23 February 2021

Genealogy Challenge Accepted!

I've been working day after day on my ultimate genealogy goal. I'm busily fitting Grandpa's entire town in Italy into my family tree.

It can get tedious sometimes. There are a lot of steps involved in adding a person to my tree with their vital records and source citations. And I want to do it right.

Then a string of genealogy challenges came my way. At first I didn't want to be bothered. Then I accepted those challenges and had a lot of fun completing them!

My first reaction to this genealogy challenge was, "so what?" But it quickly got interesting.
My first reaction to this genealogy challenge was, "so what?" But it quickly got interesting.

Genealogy Challenge #1: Is He Our Relative?

Recently, my father pointed me to a stranger's obituary out of the blue. He was a 90-year-old man in Ohio who was born in my Grandpa's hometown. The obituary provided plenty of clues. The man himself is not in my collection of vital records from the town, but his parents are. And each of their birth records includes a note in the margin confirming who they married.

I kept searching generation after generation until I found a match in my family tree. The man's last name was familiar to Dad and me. But his blood connection to us was through his mother. That connection led to Dad's 6th great grandfather, Giancamillo Martuccio, born around 1667.

This challenge went quickly, and in the end, the man in the obituary Dad found was his 7th cousin. It made me think I should be scouring obituaries for familiar names! I wrote back to Dad with a chart showing their relationship. They were born two years apart, and the man died in a city where Dad once lived.

Genealogy Challenge #2: Who Are My Cousins?

My old friend is a private detective. When an adopted woman came to him for information about her birth family, he referred her to me.

She knew her parents' names, and their families happen to come from a town just north of me. I used a free trial of newspapers.com to learn about her birth mother, including a close brush with disaster.

With access to the woman's DNA matches, I was able to point out three of her 2nd cousins and a possible half-sibling. Now I leave it to her to decide if she wants to make contact.

For me, it was a confidence-building experience.

Genealogy Challenge #3: Who Were His Parents?

I belong to Facebook groups dedicated to my two grandfathers' hometowns in Italy. Once in a while someone will post a photo of an ancestor from the town.

That's irresistible to me! In one case, the photo showed a married couple. Now they're in my family tree. In another case, I helped a distant cousin in South America piece together his ancestors.

Then someone posted a funeral card with a photo of the man on it. I saw the reactions from group members who had fond memories of the man. He was a traffic policeman in the town, which seems strange, knowing how quiet the town is.

I decided to find his ancestors and see if this nice man belonged in my family tree. Luckily, he was born in the second-to-last year of available birth records from the town. Now I knew his parents' names and was ready to keep climbing.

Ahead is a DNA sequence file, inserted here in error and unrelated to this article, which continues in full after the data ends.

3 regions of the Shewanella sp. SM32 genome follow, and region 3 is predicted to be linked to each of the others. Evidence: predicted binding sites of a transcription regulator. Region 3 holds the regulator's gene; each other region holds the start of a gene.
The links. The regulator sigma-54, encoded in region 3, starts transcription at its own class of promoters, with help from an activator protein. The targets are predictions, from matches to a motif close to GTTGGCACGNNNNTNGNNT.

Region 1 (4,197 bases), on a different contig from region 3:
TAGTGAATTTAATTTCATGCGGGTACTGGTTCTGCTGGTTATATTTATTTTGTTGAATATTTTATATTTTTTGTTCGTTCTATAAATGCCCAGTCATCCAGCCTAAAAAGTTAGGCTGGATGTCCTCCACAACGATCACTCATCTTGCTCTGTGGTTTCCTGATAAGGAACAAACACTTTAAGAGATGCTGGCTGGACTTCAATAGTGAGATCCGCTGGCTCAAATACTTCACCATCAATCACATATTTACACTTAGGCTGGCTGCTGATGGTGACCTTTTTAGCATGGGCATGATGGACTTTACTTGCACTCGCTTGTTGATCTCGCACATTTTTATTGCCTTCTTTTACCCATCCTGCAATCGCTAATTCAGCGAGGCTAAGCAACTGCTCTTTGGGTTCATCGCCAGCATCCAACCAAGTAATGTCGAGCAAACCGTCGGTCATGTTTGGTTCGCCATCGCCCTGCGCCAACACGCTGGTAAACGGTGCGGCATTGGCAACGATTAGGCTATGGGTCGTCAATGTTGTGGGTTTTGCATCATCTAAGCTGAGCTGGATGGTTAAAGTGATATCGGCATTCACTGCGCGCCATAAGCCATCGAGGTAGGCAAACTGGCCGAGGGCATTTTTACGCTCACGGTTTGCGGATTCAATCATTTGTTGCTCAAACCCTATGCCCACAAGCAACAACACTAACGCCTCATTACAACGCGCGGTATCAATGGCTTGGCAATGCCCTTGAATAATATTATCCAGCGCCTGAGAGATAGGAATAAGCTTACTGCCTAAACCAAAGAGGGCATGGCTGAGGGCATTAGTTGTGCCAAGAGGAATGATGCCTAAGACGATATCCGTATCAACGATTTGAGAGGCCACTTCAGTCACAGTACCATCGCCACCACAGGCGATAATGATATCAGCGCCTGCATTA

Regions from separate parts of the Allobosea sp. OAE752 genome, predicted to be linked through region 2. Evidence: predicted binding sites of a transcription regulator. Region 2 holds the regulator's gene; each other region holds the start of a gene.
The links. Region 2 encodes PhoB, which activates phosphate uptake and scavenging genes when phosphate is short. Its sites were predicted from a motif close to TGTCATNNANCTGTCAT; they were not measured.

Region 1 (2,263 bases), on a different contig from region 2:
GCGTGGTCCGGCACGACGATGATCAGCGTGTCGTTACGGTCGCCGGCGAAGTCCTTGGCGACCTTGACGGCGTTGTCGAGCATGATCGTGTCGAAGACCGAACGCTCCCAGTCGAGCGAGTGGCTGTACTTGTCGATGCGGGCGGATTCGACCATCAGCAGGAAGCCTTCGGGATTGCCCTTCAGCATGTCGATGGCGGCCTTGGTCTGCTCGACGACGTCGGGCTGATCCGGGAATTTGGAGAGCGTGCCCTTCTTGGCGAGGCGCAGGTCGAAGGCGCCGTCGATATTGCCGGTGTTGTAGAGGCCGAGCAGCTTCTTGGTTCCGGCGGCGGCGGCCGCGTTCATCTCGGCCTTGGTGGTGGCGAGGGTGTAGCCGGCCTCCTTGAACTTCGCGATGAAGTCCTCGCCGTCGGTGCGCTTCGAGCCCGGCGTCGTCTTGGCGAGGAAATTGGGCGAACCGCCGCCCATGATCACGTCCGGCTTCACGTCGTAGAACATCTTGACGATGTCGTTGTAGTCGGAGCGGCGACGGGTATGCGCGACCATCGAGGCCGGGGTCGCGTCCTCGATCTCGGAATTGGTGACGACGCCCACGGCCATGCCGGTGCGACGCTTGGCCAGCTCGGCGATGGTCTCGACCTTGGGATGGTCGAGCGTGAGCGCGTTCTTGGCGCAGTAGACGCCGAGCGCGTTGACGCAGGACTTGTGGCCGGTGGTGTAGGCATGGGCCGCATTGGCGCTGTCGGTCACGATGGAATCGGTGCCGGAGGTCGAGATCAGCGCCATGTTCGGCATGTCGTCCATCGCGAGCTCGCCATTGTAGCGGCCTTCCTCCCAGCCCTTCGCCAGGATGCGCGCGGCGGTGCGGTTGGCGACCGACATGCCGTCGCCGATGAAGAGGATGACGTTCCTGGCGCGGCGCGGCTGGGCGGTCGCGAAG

I rarely learn anything about my Italian relatives, so this challenge had a big payoff.
I rarely learn anything about my Italian relatives, so this challenge had a big payoff.

It took almost no time to find a blood connection. The man was my 1st cousin 3 times removed. My color-coded family tree told me at a glance that he is on my paternal grandfather's branch. And his last name told me that Grandpa's mother is the connection. This nice man, so well loved, is the first cousin of my great grandmother.

His mother's family stretched into another town, but I kept building her tree. And the man's wife, whose name is in the margin of his birth record, turns out to be my 5th cousin once removed.

My 26,907-person (and growing) family tree makes all the townspeople relatives!

Do people sometimes ask you to put your genealogy talents to work? Accept that genealogy challenge if it intrigues you. Solving the puzzle can prove that you are the go-to genealogy resource.

Keep your mind open, put your skills to work, and accept that genealogy challenge.

16 February 2021

Get Your Fill of Virtual Genealogy Events

The genealogy conferences I've gone to were within driving distance, or a train ride away. But they were still a hassle. I had to book a hotel room, pay for travelling, and eat at restaurants. Now we're all realizing how much we can do virtually.

Let's take a look at a few of the upcoming, virtual genealogy conferences you may want to experience. These are roughly in chronological order.

Mark your calendar and register now for any or all of these virtual genealogy conferences. Some of them are free!
Mark your calendar and register now for any or all of these virtual genealogy conferences. Some of them are free!

21st Century Italian Genealogy with a New Jersey Focus

I'm attending this February 22, 2021, conference because I'm familiar with the presenter, Michael Cassara. Michael will give an Italian genealogy overview. He'll also talk about some resources that may be new to you. Register for free online.

RootsTech Connect